Archives For Brian McLaren

From A New Kind of Christianity: Ten Questions That Are Transforming the Faith  by Brian D. McLaren:

We’re following the best Christian tradition of going back to Jesus and the Scriptures, so our quest for a new kind of Christianity is, in fact, a most conservative quest. In our return to our roots, however, we’re not writing off all the great sages, scholars, and saints of church history. We’re simply going back to the original Evangelists, apostles, and especially Jesus and making sure we’re as in sync with them as possible from this point forward. We’re not trying to explain away anything in the Bible. We’re simply trying to take seriously the central elements of the canonical texts that have been studiously marginalized for too long—the good news of the kingdom of God and the biblical narratives that it consummates, integrates, celebrates, and opens to all people everywhere.

From time to time on this blog I get comments from people who seem threatened by my words. They say “why are you so down on the church” or “what do you have against the church”.  When I answer them I try to assure them that I am not down of the teachings of Jesus Christ. They are very much a part of my daily life. But we have come to see Jesus more through a lens of other men and have fallen away from the words themselves.

What is happening via the emergent movement today is kind of like renovating an old house. You often must strip down layer after layer of paint that has been put on the house by many previous owners in order to see what the house originally looked like. By going back to the original words our quest for a new kind of Christianity is actually a conservative one. You might say that we are trying to restore the old kind of Christianity but with meaning to today’s world.

I know that these words will not calm many in those churches who seem fixated on reciting a man-made list of beliefs about Jesus as proof of their faith in him. They seem to think that reciting beliefs  that others have formulated about Jesus is what is expected of us.

The central elements of the text which are the words of Jesus seem to be but a shadow in many churches of this day.  The good news of the kingdom of God has been lost to recent generations.  The emergent movement that is taking place in the church today will eventually free us to understand the words of Jesus  outside of this archaic literal foundation. Origen had is right almost 1800 years ago that there is just too much inconsistencies to say all in the bible is literally true without exception.

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Of course all Christians recognize the phrase the kingdom of God from the Lord’s prayer. But the interpretation of that phrase seems to vary considerably depending on what version of Christianity you follow. Here is what Martin Luther said about it in his small catechism:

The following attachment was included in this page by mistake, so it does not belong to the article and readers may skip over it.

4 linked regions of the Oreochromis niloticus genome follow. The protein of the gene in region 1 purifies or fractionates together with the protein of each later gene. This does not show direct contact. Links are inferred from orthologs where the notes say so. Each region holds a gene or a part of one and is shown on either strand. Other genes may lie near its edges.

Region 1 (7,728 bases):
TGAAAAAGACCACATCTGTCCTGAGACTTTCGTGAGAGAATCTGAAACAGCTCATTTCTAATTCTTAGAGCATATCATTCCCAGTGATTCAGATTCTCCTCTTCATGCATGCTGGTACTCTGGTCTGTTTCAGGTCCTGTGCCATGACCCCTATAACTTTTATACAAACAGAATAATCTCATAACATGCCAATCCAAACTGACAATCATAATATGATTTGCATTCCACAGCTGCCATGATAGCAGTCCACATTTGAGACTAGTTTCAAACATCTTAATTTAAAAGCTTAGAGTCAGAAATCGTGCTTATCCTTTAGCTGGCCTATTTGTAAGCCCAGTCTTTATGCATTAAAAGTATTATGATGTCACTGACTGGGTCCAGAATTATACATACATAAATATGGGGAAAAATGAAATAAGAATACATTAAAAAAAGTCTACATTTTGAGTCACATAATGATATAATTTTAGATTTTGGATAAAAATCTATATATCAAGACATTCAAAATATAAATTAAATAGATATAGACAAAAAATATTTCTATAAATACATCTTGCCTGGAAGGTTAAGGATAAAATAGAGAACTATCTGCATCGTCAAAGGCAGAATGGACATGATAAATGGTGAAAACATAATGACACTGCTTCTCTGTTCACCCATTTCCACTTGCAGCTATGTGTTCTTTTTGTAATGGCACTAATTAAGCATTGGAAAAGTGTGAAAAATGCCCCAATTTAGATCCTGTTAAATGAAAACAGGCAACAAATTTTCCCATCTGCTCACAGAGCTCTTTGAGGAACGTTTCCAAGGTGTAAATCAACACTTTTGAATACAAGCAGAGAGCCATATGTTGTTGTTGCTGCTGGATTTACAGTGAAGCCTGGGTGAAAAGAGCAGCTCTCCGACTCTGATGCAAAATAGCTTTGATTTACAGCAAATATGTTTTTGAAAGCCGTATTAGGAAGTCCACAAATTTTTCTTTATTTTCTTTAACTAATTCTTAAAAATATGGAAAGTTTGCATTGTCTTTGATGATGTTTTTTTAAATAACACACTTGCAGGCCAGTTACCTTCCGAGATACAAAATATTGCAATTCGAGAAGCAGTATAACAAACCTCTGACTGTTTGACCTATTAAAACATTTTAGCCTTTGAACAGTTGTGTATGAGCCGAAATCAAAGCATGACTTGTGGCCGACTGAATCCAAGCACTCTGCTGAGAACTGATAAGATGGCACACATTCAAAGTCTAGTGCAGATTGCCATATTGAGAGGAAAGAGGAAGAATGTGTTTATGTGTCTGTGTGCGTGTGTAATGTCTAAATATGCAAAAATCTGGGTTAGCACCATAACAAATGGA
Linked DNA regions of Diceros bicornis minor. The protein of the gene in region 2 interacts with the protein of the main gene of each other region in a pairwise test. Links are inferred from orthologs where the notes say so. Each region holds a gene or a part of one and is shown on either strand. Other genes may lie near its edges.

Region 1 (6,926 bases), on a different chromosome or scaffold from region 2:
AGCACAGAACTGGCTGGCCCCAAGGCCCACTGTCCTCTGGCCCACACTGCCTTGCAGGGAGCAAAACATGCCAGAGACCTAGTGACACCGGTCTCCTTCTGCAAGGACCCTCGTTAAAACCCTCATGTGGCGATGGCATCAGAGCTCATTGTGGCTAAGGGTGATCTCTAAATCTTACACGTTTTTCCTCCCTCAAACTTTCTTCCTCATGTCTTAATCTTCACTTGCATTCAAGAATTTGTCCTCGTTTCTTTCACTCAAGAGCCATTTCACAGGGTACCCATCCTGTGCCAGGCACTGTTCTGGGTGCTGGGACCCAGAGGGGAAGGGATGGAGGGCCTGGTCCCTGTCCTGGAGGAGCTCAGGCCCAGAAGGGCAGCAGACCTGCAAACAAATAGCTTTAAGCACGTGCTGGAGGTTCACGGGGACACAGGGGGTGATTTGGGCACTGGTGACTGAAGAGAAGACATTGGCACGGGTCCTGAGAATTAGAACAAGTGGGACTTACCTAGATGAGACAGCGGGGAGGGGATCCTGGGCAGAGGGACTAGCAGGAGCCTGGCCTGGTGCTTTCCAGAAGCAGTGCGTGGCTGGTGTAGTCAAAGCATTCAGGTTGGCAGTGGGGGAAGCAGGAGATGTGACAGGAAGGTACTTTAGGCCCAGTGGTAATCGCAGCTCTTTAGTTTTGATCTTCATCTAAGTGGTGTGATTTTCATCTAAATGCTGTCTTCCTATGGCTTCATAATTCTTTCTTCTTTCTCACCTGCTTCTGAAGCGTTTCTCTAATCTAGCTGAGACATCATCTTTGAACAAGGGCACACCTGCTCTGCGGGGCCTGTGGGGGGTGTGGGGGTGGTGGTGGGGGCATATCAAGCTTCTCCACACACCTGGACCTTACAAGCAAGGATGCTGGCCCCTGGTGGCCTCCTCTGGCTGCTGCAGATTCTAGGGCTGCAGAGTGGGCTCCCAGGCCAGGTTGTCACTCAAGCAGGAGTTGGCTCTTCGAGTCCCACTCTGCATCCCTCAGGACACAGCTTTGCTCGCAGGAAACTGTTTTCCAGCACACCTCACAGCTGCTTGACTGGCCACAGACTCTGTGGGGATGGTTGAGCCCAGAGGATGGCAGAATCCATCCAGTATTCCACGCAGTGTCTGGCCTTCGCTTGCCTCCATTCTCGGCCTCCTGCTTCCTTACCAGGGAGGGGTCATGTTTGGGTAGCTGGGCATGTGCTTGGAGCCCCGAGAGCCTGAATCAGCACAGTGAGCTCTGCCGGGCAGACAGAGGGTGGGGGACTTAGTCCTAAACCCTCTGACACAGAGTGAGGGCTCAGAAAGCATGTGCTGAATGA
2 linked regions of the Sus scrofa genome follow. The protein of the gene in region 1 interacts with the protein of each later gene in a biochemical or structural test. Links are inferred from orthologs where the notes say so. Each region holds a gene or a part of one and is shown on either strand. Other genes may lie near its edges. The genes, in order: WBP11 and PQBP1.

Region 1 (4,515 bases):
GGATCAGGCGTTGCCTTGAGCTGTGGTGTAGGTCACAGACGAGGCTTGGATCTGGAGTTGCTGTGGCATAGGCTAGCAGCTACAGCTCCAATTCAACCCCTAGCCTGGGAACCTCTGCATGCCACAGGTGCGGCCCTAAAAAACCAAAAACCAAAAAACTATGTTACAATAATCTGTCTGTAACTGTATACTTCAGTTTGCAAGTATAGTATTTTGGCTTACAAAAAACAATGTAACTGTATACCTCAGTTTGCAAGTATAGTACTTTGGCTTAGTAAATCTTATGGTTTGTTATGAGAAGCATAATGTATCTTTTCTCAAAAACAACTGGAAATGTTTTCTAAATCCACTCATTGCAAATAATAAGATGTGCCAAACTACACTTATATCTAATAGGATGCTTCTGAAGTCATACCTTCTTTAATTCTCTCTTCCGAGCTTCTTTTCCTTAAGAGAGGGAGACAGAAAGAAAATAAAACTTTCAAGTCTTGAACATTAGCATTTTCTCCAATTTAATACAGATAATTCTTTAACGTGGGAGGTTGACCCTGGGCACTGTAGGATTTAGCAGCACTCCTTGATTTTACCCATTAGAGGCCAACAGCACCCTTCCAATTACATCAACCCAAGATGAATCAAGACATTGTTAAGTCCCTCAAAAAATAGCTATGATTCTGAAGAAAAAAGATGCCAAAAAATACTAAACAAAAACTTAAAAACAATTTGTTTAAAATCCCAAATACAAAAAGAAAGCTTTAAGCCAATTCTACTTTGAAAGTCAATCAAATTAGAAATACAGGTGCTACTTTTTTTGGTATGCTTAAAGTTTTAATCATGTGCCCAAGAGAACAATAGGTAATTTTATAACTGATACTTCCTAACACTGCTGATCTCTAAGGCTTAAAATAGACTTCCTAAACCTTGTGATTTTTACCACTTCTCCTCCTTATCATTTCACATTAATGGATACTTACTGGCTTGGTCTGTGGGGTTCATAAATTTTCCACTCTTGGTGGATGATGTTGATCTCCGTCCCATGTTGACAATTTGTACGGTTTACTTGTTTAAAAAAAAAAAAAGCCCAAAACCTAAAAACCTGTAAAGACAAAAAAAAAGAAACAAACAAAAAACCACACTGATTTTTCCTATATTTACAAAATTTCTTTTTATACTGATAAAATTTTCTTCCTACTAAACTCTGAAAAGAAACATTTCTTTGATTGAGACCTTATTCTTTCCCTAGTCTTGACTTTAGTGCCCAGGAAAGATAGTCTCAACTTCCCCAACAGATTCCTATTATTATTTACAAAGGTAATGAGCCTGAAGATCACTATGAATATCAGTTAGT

Your Kingdom Come on earth as it is in heaven:

What does this mean? 
The kingdom of God certainly comes by itself without our prayer, but we pray in this petition that it may come to us also.

How does God’s kingdom come? God’s kingdom comes when our heavenly Father gives us His Holy Spirit, so that by His grace we believe His holy Word and lead godly lives here in time and there in eternity.

Luther being a firm believer in a passive form of Christianity stripped any reference to our responsibilities in helping kingdom come to earth. I believe this comes from his belief in the  total worthlessness of all humans.  This epiphany  came when he discovered one particular verse in Paul’s Epistle to the Ephesians: It is by grace that you are saved not be works…. Luther gave this one sentence in the Bible total priority over all the others, including even Jesus’ words and many have continued to do that since that time.

There are many today that take these words very differently. They believe that the Kingdom will come by the hands of those faithful who work for a better world. That Jesus’ commands to feed the hungry and clothe the needy are the kingdom to which he was referring. In other words they take these words as a call to action and not something to sit back and wait for. This interpretation is not new, some of the early church fathers believed it and to one degree the Catholic church still aligns with it.

The emergent movement that is now experiencing exponential growth is another of those groups. They firmly believe that Jesus’ commands are to be taken literally and as he said and I am paraphrasing here: Becoming a follower of Jesus changes everything.  Here is a quote from his book entitled A New Kind of Christianity by Brian McLaren about the kingdom of God and its significance to the emergent movement.